No One Here Gets Out Alive : Sheet from the Tale of Two Brothers, Papyrus...
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Sheet from the Tale of Two Brothers, Papyrus D’Orbiney
From EgyptEnd of the 19th Dynasty, around 1185 BC
'The story centers around two brothers; Anubis, the elder, who is married and looks after the younger Bata. The brothers work together, farming land and raising cattle. One day, Anubis' wife attempts to seduce Bata, but he rejects her advances. The wife then tells her husband that his brother attempted to seduce her. In response to this, Anubis attempts to kill Bata, who flees and prays to Re-Harakhti to save him. The god creates a crocodile-infested lake between the two brothers, across which Bata is finally able to appeal to his brother and share his side of the events. To emphasize his sincerity, Bata severs his genitalia and throws them into the water, where a catfish eats them.
Bata states that he is going to the Valley of the Cedar, where he will place his heart on the top of the blossom of a cedar tree, so that if it is cut down Anubis will be able to find it and allow Bata to become alive again. Bata tells Anubis that if he is ever given a jar of beer that froths, he should know to seek out his brother. After hearing of his brother’s plan, Anubis returns home and kills his wife. Meanwhile, Bata is establishing a life in the Valley of the Cedar, building a new home for himself. Bata comes upon the Ennead, or the principal Egyptian deities, who take pity on him. Khnum, the god who is frequently depicted in Egyptian mythology as having fashioned humans on a potters’ wheel, creates a wife for Bata. Because of her divine creation, Bata’s wife is sought after by the pharaoh. When he succeeds in bringing her to live with him, she tells him to cut down the tree in which Bata has put his heart. They do so, and Bata dies.
Anubis then receives a frothy jar of beer, and sets off to the Valley of the Cedar. He searches for his brother’s heart for more than three years, finding it at the beginning of the fourth year. He follows Bata’s instructions and puts the heart in a bowl of cold water, and as predicted, Bata is resurrected. He then takes the form of a bull and goes to see his wife and the pharaoh. His wife, aware of his presence as a bull, asks the pharaoh if she may eat his liver. The bull is then sacrificed, and two drops of Bata’s blood fall, from which grow two Persea trees. Bata, now in the form of a tree, again addresses his wife, and again she appeals to the pharaoh to cut down the Persea trees and use them to make furniture. As this is happening, a splinter ends up in the wife’s mouth, impregnating her. She eventually gives birth to a son, whom the pharaoh ultimately makes crown prince. When the pharaoh dies, the crown prince (a resurrected Bata) becomes king, and he appoints his elder brother Anubis as crown prince. The story ends happily, with the brothers at peace with one another and in control of their country.’

Sheet from the Tale of Two Brothers, Papyrus D’Orbiney

From Egypt
End of the 19th Dynasty, around 1185 BC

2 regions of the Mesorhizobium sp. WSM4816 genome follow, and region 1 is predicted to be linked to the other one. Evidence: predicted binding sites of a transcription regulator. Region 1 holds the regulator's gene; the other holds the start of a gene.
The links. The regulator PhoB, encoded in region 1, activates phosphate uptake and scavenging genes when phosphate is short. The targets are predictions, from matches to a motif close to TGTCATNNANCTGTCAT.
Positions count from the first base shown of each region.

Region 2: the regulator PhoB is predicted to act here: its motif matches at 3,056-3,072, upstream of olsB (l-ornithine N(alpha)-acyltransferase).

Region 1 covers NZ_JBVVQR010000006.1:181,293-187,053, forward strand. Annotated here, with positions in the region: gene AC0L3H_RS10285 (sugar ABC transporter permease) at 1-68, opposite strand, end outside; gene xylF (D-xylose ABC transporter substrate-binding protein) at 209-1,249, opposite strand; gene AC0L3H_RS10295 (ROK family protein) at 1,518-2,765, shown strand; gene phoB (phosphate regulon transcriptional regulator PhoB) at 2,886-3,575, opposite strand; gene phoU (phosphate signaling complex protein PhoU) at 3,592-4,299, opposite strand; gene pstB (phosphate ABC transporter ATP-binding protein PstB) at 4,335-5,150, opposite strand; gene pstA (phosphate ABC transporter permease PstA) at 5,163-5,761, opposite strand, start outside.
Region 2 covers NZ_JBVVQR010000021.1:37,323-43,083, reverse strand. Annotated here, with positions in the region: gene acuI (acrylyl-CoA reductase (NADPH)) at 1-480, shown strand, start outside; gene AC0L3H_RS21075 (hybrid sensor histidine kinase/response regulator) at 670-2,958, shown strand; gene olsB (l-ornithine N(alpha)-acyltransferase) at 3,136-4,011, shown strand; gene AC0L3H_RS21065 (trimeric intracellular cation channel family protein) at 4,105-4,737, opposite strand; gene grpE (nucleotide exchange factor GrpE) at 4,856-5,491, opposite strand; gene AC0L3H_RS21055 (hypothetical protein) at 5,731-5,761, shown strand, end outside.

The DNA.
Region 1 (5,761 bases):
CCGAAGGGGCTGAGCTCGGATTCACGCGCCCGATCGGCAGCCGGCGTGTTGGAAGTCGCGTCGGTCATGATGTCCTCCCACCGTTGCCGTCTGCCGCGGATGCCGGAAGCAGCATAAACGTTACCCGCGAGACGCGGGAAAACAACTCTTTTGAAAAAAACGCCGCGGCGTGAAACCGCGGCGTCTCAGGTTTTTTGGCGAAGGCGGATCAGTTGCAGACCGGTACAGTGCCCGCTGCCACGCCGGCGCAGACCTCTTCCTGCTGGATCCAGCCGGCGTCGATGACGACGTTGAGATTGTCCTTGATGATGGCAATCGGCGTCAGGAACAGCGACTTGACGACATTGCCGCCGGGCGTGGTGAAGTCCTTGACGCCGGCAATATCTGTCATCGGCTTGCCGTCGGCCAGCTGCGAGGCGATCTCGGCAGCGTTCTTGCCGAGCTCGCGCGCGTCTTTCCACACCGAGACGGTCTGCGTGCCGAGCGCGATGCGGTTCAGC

'The story centers around two brothers; Anubis, the elder, who is married and looks after the younger Bata. The brothers work together, farming land and raising cattle. One day, Anubis' wife attempts to seduce Bata, but he rejects her advances. The wife then tells her husband that his brother attempted to seduce her. In response to this, Anubis attempts to kill Bata, who flees and prays to Re-Harakhti to save him. The god creates a crocodile-infested lake between the two brothers, across which Bata is finally able to appeal to his brother and share his side of the events. To emphasize his sincerity, Bata severs his genitalia and throws them into the water, where a catfish eats them.

Bata states that he is going to the Valley of the Cedar, where he will place his heart on the top of the blossom of a cedar tree, so that if it is cut down Anubis will be able to find it and allow Bata to become alive again. Bata tells Anubis that if he is ever given a jar of beer that froths, he should know to seek out his brother. After hearing of his brother’s plan, Anubis returns home and kills his wife. Meanwhile, Bata is establishing a life in the Valley of the Cedar, building a new home for himself. Bata comes upon the Ennead, or the principal Egyptian deities, who take pity on him. Khnum, the god who is frequently depicted in Egyptian mythology as having fashioned humans on a potters’ wheel, creates a wife for Bata. Because of her divine creation, Bata’s wife is sought after by the pharaoh. When he succeeds in bringing her to live with him, she tells him to cut down the tree in which Bata has put his heart. They do so, and Bata dies.

Anubis then receives a frothy jar of beer, and sets off to the Valley of the Cedar. He searches for his brother’s heart for more than three years, finding it at the beginning of the fourth year. He follows Bata’s instructions and puts the heart in a bowl of cold water, and as predicted, Bata is resurrected. He then takes the form of a bull and goes to see his wife and the pharaoh. His wife, aware of his presence as a bull, asks the pharaoh if she may eat his liver. The bull is then sacrificed, and two drops of Bata’s blood fall, from which grow two Persea trees. Bata, now in the form of a tree, again addresses his wife, and again she appeals to the pharaoh to cut down the Persea trees and use them to make furniture. As this is happening, a splinter ends up in the wife’s mouth, impregnating her. She eventually gives birth to a son, whom the pharaoh ultimately makes crown prince. When the pharaoh dies, the crown prince (a resurrected Bata) becomes king, and he appoints his elder brother Anubis as crown prince. The story ends happily, with the brothers at peace with one another and in control of their country.’

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